Exoplanets in Northern Constellations
The hunt for exoplanets reaped its first award in 1995 with the discovery of 51 Pegasi b, a prototype of a class of planets called hot jupiters, approximately 50 light years away in the constellation of Pegasus. Since then, an overwhelming 861 planets have been identified as of March 22, 2013. Personally, I do not find myself learning by rote all the planetary names, distances and physical characteristics. That would just be silly, and the current names aren’t all that memorable (take the catchy-sounding WD 0806-661B b for example). What I do find memorable, however, are the positions of known exoplanets in northern constellations.
Only being equipped with a pair of old 8×42 Lux binoculars, there are limits to what I can see in the urban night sky. However, I still find it enjoyable to get my gear together and learn the constellations, distances to other systems and, as of late: the positions of known exoplanets.
How do I go about doing this? Well, for starters, the German astrophysicist Hanno Rein’s Exoplanet application is an excellent resource for staying up to date with new discoveries and learning about the characteristics of known exoplanets. But my principal tool for learning about exoplanets in northern constellations doesn’t actually require the ownership of an iPad or iPhone. NASA has launched a very interesting free online tool called Eyes on Exoplanets. This is truly a treasure trove for all exoplanet enthusiasts! Using this NASA tool, a person interested in the positions of known exoplanets can locate these by simply providing the free application with one’s own geographical location. This enables the view of the night sky from that particular location with the positions of known exoplanets thus being highlighted.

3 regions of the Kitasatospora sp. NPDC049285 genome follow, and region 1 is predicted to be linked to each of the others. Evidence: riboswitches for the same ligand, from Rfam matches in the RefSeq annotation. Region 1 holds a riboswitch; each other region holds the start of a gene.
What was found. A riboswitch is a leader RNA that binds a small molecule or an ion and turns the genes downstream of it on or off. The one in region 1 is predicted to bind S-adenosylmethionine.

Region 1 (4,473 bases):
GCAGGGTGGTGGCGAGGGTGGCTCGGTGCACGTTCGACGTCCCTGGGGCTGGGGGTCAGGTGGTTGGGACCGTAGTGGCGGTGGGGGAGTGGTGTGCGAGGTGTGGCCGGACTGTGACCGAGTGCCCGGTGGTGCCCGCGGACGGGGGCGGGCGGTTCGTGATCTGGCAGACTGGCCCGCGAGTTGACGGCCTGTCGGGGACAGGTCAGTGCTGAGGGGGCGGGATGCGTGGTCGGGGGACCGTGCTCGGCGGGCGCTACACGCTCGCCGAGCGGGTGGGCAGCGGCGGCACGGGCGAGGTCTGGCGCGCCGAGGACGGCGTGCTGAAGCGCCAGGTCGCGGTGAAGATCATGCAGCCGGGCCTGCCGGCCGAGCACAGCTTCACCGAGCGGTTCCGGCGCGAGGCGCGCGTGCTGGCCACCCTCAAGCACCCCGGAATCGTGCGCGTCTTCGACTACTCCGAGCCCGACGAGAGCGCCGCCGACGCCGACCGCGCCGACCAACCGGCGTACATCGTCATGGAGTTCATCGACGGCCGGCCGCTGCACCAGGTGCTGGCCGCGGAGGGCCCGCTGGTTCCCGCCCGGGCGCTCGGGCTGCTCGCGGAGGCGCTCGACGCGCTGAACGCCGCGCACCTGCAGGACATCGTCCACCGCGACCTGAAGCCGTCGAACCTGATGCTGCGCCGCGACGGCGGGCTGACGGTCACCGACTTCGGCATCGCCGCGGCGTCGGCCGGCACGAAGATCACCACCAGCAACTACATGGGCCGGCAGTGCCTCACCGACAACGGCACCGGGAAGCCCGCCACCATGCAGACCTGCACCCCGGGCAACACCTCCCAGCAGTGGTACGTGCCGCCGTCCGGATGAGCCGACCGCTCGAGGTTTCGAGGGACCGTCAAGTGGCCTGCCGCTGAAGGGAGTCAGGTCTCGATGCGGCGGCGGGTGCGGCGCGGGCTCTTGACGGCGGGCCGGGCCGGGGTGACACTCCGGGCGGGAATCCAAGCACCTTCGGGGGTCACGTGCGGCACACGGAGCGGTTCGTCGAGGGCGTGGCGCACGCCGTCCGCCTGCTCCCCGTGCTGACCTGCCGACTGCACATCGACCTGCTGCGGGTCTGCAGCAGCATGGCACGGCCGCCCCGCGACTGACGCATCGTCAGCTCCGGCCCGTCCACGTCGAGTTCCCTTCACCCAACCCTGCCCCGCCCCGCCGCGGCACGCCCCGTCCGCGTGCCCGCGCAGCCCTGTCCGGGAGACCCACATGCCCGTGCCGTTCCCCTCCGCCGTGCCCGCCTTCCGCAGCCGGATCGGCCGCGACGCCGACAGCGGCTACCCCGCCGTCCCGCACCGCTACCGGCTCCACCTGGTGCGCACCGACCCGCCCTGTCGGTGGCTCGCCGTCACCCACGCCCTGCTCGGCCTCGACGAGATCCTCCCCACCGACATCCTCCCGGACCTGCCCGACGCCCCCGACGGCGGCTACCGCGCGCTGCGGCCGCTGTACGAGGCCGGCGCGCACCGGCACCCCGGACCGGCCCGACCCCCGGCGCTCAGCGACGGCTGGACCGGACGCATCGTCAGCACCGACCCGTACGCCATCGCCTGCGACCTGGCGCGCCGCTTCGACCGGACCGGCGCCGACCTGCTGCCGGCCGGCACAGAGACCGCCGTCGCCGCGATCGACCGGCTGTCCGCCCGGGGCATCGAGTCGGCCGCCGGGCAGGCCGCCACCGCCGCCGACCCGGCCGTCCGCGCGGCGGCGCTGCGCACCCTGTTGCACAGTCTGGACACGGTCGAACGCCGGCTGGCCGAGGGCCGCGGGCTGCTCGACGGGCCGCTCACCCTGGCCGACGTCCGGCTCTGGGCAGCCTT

This is how I discovered that HD 176051 b, a gas giant in the habitable zone of its host star, is located about 49 light years away in the constellation Lyra, a constellation in which one finds one of the brightest stars in northern skies: Vega. This star was made famous by its appearance in the 1997 movie Contact which starred Jodie Foster and was based on the novel with the same title by Carl Sagan.
HD 176051 b has actually been touted online as possibly hosting habitable exomoons not unlike fictional Pandora featured in James Cameroon’s blockbuster Avatar. The existence of such exomoons is thought possible around HD 176051 b since liquid water could exist on the surface of a rocky world in the zone where the gas giant happens to orbit its host star. We need not look farther than our very own Solar system to find moons where life is thought to possibly exist, and these moons technically orbit outside the habitable zone of the Sun. Due to the frictional heat that is produced by the gravitational pull of Jupiter, the Jovian moon Europa is thought to have a liquid water ocean and conditions possibly suitable for life under its icy surface.
So, why shouldn’t the conditions for life possibly be even better elsewhere in the galaxy? Or if life doesn’t exist there, who can deny oneself the thrilling prospect of one day going there to visit? Nothing is known about these hypothetical exomoons, and they may be too hostile to us in terms of gravity, atmospheric composition and so on. But the conditions could also turn out to be balmy and welcoming. As discovered on Mars just recently, water on at least one other planet in the ancient past of the Solar system would probably have been good enough for humans to drink today. In essence, the HD 176051 system could one day possibly be a destination to which our species could migrate.
Next time I look up at the constellations and locate Lyra, its appearance won’t have changed, but I will gaze at one of its stars and see a new world of possibilities.